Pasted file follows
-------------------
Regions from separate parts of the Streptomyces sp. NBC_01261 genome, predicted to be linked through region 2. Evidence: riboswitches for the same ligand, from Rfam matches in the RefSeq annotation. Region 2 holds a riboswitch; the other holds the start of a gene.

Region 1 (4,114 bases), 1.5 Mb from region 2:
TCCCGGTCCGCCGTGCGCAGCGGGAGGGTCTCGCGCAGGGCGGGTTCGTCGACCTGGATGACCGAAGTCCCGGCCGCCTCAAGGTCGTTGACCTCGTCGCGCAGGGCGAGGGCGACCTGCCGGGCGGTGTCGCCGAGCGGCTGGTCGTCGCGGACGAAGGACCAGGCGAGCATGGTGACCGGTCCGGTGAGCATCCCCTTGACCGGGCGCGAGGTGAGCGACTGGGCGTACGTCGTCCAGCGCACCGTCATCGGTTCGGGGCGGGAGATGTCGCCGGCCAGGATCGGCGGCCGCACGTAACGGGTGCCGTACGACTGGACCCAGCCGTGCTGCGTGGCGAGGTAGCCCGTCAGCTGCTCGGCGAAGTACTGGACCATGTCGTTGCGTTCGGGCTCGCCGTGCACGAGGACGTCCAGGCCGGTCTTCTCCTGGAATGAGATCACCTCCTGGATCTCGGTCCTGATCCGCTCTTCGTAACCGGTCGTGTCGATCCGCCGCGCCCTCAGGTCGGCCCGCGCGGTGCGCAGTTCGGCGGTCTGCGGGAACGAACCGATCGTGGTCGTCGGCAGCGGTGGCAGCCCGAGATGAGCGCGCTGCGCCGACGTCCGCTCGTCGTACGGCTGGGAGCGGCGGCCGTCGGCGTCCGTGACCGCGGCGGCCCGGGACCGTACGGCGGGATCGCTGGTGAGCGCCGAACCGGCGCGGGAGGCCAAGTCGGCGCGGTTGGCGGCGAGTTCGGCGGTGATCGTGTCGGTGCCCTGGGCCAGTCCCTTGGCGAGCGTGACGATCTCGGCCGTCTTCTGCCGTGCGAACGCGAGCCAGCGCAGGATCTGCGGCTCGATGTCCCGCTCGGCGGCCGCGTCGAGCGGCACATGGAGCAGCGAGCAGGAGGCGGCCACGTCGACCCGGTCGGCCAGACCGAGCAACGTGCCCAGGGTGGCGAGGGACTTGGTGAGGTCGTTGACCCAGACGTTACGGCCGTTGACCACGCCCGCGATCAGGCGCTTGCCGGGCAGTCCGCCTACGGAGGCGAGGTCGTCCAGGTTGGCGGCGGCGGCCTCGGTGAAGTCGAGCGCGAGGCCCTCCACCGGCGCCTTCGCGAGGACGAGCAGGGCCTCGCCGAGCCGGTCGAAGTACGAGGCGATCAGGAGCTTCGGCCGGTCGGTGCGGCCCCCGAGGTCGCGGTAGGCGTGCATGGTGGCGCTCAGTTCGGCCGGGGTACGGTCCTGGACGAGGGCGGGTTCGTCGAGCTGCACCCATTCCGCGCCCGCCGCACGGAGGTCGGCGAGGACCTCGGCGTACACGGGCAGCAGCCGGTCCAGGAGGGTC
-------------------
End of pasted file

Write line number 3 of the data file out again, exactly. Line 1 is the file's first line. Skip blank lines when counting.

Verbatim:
TCCCGGTCCGCCGTGCGCAGCGGGAGGGTCTCGCGCAGGGCGGGTTCGTCGACCTGGATGACCGAAGTCCCGGCCGCCTCAAGGTCGTTGACCTCGTCGCGCAGGGCGAGGGCGACCTGCCGGGCGGTGTCGCCGAGCGGCTGGTCGTCGCGGACGAAGGACCAGGCGAGCATGGTGACCGGTCCGGTGAGCATCCCCTTGACCGGGCGCGAGGTGAGCGACTGGGCGTACGTCGTCCAGCGCACCGTCATCGGTTCGGGGCGGGAGATGTCGCCGGCCAGGATCGGCGGCCGCACGTAACGGGTGCCGTACGACTGGACCCAGCCGTGCTGCGTGGCGAGGTAGCCCGTCAGCTGCTCGGCGAAGTACTGGACCATGTCGTTGCGTTCGGGCTCGCCGTGCACGAGGACGTCCAGGCCGGTCTTCTCCTGGAATGAGATCACCTCCTGGATCTCGGTCCTGATCCGCTCTTCGTAACCGGTCGTGTCGATCCGCCGCGCCCTCAGGTCGGCCCGCGCGGTGCGCAGTTCGGCGGTCTGCGGGAACGAACCGATCGTGGTCGTCGGCAGCGGTGGCAGCCCGAGATGAGCGCGCTGCGCCGACGTCCGCTCGTCGTACGGCTGGGAGCGGCGGCCGTCGGCGTCCGTGACCGCGGCGGCCCGGGACCGTACGGCGGGATCGCTGGTGAGCGCCGAACCGGCGCGGGAGGCCAAGTCGGCGCGGTTGGCGGCGAGTTCGGCGGTGATCGTGTCGGTGCCCTGGGCCAGTCCCTTGGCGAGCGTGACGATCTCGGCCGTCTTCTGCCGTGCGAACGCGAGCCAGCGCAGGATCTGCGGCTCGATGTCCCGCTCGGCGGCCGCGTCGAGCGGCACATGGAGCAGCGAGCAGGAGGCGGCCACGTCGACCCGGTCGGCCAGACCGAGCAACGTGCCCAGGGTGGCGAGGGACTTGGTGAGGTCGTTGACCCAGACGTTACGGCCGTTGACCACGCCCGCGATCAGGCGCTTGCCGGGCAGTCCGCCTACGGAGGCGAGGTCGTCCAGGTTGGCGGCGGCGGCCTCGGTGAAGTCGAGCGCGAGGCCCTCCACCGGCGCCTTCGCGAGGACGAGCAGGGCCTCGCCGAGCCGGTCGAAGTACGAGGCGATCAGGAGCTTCGGCCGGTCGGTGCGGCCCCCGAGGTCGCGGTAGGCGTGCATGGTGGCGCTCAGTTCGGCCGGGGTACGGTCCTGGACGAGGGCGGGTTCGTCGAGCTGCACCCATTCCGCGCCCGCCGCACGGAGGTCGGCGAGGACCTCGGCGTACACGGGCAGCAGCCGGTCCAGGAGGGTC